Let’s look at President Obama’s proposed long run budget path. Click the graph to see a larger version.
<a href=”https://keithhennessey.files.wordpress.com/2013/01/obama-long-term-policy.png” target=”_blank” rel=”shadowbox
I am comparing the past 50 years with the next 50 years under President Obama’s proposed policies.
The dotted red line shows us that, over the past 50 years, federal government spending averaged just over one-fifth of the economy (20.2% of GDP). The dotted blue shows us that, over the past 50 years, federal revenues averaged just over 18% of GDP. The small yellow double arrow between the dotted red and blue lines shows the average deficit over the same period: 2.1% of GDP.
The vertical white line at 2011 separates the past from the projected future of the President’s policies.
You can see the assumption of the economy recovering as the blue revenue line recovers from an extraordinary low share of GDP. As more people get jobs, the government will get more income and wage revenues. You can also see spending declining from the 2009-2011 phase which spiked principally because of TARP and stimulus.
Three things should jump out at you from the future portion of this graph:
- The red and blue lines diverge enormously, and the gap grows over time.
- The blue line is flat while the red line slopes upward.
- Both the red and blue lines shift upward significantly.
Let’s take each in turn.
The red and blue lines diverge enormously, and the gap grows over time.
The gap between the red and blue lines is the budget deficit. A deficit of 3% of GDP will hold debt constant relative to the economy. Under the President’s policies the deficit would dip in 2018 to 2.9%, and would otherwise forever be at or above 3%. Our government debt burden will increase forever.
In a crisis our economy can handle an enormous temporary budget deficit. Our deficit problem is that future deficits are large, sustained, and projected to grow forever. Our little yellow double-headed deficit arrow will grow into a monster and keep growing.
The blue line is flat while the red line slopes upward.
Taxes grow as a share of the economy very slowly. The blue line is basically flat for two decades.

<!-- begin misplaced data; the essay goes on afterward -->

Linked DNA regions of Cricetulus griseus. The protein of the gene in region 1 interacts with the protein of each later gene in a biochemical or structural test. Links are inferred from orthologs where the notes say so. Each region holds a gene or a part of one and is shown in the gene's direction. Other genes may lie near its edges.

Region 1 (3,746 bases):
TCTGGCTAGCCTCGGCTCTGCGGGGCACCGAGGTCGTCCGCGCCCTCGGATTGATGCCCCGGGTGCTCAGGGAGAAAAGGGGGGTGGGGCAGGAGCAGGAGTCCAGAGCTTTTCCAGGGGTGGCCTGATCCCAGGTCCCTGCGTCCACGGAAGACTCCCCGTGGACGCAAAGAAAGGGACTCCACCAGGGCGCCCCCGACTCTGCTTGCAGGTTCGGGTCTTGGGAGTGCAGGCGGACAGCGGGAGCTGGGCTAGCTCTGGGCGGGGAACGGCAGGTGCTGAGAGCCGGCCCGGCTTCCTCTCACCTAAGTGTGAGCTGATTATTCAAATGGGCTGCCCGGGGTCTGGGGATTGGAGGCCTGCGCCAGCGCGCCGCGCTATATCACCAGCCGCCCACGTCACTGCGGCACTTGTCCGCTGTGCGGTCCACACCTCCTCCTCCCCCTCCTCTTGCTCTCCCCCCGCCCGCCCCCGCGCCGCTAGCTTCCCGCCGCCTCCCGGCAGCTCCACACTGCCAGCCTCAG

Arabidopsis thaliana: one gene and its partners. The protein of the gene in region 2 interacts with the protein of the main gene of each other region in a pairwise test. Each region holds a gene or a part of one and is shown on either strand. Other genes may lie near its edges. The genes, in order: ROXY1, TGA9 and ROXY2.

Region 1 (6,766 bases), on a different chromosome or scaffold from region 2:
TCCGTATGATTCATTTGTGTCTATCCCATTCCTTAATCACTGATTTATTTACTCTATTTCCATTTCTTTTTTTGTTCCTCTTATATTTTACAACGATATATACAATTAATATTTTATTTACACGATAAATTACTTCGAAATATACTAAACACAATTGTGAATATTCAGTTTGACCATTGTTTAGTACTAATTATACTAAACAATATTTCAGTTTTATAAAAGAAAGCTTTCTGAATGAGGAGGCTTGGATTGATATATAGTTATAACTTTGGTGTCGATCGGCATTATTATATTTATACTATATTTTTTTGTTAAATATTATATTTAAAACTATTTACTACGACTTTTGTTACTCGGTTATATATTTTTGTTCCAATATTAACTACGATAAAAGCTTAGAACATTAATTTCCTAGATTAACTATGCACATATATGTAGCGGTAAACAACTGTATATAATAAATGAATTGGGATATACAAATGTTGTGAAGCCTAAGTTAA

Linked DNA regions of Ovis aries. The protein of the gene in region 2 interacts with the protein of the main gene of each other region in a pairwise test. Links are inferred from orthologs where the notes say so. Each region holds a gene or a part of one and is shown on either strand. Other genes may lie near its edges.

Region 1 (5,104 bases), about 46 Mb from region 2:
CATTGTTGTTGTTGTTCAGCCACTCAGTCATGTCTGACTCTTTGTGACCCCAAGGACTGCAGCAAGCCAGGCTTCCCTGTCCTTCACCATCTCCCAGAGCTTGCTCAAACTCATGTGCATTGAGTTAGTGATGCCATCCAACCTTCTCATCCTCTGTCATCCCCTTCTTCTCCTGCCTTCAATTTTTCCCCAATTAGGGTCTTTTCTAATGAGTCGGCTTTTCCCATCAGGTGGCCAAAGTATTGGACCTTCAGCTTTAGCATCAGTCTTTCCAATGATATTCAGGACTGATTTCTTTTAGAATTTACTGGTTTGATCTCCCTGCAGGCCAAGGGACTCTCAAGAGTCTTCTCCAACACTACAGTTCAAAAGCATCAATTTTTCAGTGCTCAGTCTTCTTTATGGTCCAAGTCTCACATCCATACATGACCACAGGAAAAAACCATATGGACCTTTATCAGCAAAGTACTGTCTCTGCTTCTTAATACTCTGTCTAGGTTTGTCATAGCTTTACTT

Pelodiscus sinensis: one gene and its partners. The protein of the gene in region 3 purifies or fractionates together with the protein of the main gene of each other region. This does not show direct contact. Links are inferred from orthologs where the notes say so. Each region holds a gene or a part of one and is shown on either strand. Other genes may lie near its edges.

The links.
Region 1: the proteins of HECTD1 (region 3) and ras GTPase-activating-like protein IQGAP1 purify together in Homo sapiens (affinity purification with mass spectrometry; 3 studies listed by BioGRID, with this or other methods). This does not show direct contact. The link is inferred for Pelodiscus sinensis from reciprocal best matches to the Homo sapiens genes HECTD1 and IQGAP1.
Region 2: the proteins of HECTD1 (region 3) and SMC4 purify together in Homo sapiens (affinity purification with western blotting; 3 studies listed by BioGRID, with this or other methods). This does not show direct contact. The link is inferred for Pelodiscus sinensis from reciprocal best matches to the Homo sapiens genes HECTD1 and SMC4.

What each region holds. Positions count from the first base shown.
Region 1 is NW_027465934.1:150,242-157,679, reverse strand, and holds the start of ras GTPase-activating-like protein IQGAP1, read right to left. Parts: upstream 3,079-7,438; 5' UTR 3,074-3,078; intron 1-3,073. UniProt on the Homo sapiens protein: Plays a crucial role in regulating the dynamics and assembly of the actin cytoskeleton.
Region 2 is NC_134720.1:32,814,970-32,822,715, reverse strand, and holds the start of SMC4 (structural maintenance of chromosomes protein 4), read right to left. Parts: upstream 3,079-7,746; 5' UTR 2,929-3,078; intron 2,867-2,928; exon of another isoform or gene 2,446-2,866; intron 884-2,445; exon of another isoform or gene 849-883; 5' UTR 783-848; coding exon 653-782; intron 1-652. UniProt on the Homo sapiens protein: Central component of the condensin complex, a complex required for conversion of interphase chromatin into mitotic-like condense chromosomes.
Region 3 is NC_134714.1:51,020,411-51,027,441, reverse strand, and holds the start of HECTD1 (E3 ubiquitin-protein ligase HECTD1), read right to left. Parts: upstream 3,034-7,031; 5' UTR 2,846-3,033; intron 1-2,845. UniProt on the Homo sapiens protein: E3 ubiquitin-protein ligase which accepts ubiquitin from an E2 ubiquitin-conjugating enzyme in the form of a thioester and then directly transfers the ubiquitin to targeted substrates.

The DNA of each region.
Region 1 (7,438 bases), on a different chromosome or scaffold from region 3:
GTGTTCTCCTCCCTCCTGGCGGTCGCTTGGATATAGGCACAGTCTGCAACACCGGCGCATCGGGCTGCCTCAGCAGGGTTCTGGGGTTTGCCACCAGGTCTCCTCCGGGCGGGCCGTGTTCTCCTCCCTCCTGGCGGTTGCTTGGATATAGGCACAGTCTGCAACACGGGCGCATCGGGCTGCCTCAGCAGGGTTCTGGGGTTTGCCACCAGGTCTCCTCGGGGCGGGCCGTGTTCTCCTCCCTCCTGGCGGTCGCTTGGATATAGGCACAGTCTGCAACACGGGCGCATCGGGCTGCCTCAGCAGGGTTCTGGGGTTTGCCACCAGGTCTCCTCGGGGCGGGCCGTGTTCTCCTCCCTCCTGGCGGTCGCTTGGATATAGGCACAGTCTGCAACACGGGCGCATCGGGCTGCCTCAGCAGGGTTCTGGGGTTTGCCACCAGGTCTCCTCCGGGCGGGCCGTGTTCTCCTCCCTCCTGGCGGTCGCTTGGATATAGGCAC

I’d like the solid blue line to be below the dotted blue line. Most Congressional Republicans argue to match the historic average of about 18%. The President proposes just below 20%. Reverting the tax code to pre-Bush policies (“repealing all the Bush-Obama tax cuts”) would bring us to the high 20s. In each case the line is basically flat.
The red spending line grows steadily as a share of GDP. That’s because three enormous spending programs are growing at unsustainable rates: Social Security, Medicare, and Medicaid. A better way to think about it is that there are three underlying forces driving spending growth: demographics, unsustainable benefit promises by elected officials, and per capita health spending growth.
At any point in time, the gap between the red and blue lines can be narrowed by lowering the red line, raising the blue line, or both. Over time, however, the red line must be flattened, no matter what level you pick for the blue line. If it’s not, any downward red shift or upward blue shift only temporarily narrows the gap. If you don’t flatten the red line, your solution is only temporary. It’s the slope of the red line that’s killing us.
Both the red and blue lines shift upward significantly.
We care not just about the gap between the red and blue lines, but also about their absolute levels. A higher red line means we are devoting more of society’s resources to federal government control. That leaves less for the private sector (and for state & local governments).
I’m a small government guy, so I want the red line to be as low as possible. Whatever your policy preference about the size of government relative to the private sector, two things are undisputable: bigger government comes at the expense of a smaller private sector, and at some point that growth in government has to stop. This second point is just another way of saying that eventually we have to flatten that red line.
This size-of-government metric is often ignored. Washington fights about whether a policy (like the new health care laws) widens or narrows the gap (the deficit) without asking whether the policy shifts the lines up or down. Both things matter.
You can see that President Obama proposes long-term revenues of about 20% of GDP over the next decade. Other than a brief tick above 20% during the tech stock bubble in the late 90s, that would put federal taxes at an all-time high share of GDP. That difference, between 18.1% of GDP and almost 20%, is enormous.
Those higher taxes are an explicit policy proposal from the President. While the new health laws shifted the red spending line up, most of that long-term path long predates him. The path of entitlement spending has changed over the years, but the shape of this graph has not changed in decades. Pre-crisis and pre-Obama, the spending line would have bumped around 20% for another several years and then would have begun its steady upward growth.
What has changed is that we used to say this was a long-term problem. The financial crisis, economic recession, and the President’s policies have eliminated this small amount of breathing room. This graph makes clear that the long-term problem begins now.
I’ll end with a clean version of this same chart which removes all the explanatory chartjunk.
Sources: This graph combines three tables from the President’s budget – historical data are from, surprise, Historical Table 1-2; the next ten years are from the principal short-term table (summary table S-1); the rougher long term numbers are from (table 5-1 on page 51 of Analytical Perspectives), which provides shares of GDP every 10 years. I combined the streams (the data match in 2020) and interpolated the long run data for intervening years.